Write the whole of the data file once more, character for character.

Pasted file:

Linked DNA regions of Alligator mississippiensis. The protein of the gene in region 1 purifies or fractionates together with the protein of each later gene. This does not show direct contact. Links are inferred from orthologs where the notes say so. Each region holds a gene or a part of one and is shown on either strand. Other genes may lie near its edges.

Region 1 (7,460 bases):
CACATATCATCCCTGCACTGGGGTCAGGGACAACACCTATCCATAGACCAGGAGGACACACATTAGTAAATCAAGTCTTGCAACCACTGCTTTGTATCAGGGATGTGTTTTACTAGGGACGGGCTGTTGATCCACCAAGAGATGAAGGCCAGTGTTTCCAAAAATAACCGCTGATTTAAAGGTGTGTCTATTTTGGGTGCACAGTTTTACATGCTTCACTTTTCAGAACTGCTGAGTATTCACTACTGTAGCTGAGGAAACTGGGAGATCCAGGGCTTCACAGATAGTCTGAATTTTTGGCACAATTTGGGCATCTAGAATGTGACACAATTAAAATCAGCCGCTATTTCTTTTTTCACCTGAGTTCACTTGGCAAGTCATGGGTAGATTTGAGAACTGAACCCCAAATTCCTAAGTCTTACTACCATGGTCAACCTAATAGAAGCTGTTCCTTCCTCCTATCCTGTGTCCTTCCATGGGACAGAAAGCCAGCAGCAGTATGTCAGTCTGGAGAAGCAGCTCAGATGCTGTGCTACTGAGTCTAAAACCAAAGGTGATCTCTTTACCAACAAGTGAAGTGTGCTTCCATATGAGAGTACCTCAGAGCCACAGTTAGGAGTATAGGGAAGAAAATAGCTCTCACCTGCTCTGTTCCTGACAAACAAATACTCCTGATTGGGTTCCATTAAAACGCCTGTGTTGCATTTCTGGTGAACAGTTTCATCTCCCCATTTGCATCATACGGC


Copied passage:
Linked DNA regions of Alligator mississippiensis. The protein of the gene in region 1 purifies or fractionates together with the protein of each later gene. This does not show direct contact. Links are inferred from orthologs where the notes say so. Each region holds a gene or a part of one and is shown on either strand. Other genes may lie near its edges.

Region 1 (7,460 bases):
CACATATCATCCCTGCACTGGGGTCAGGGACAACACCTATCCATAGACCAGGAGGACACACATTAGTAAATCAAGTCTTGCAACCACTGCTTTGTATCAGGGATGTGTTTTACTAGGGACGGGCTGTTGATCCACCAAGAGATGAAGGCCAGTGTTTCCAAAAATAACCGCTGATTTAAAGGTGTGTCTATTTTGGGTGCACAGTTTTACATGCTTCACTTTTCAGAACTGCTGAGTATTCACTACTGTAGCTGAGGAAACTGGGAGATCCAGGGCTTCACAGATAGTCTGAATTTTTGGCACAATTTGGGCATCTAGAATGTGACACAATTAAAATCAGCCGCTATTTCTTTTTTCACCTGAGTTCACTTGGCAAGTCATGGGTAGATTTGAGAACTGAACCCCAAATTCCTAAGTCTTACTACCATGGTCAACCTAATAGAAGCTGTTCCTTCCTCCTATCCTGTGTCCTTCCATGGGACAGAAAGCCAGCAGCAGTATGTCAGTCTGGAGAAGCAGCTCAGATGCTGTGCTACTGAGTCTAAAACCAAAGGTGATCTCTTTACCAACAAGTGAAGTGTGCTTCCATATGAGAGTACCTCAGAGCCACAGTTAGGAGTATAGGGAAGAAAATAGCTCTCACCTGCTCTGTTCCTGACAAACAAATACTCCTGATTGGGTTCCATTAAAACGCCTGTGTTGCATTTCTGGTGAACAGTTTCATCTCCCCATTTGCATCATACGGC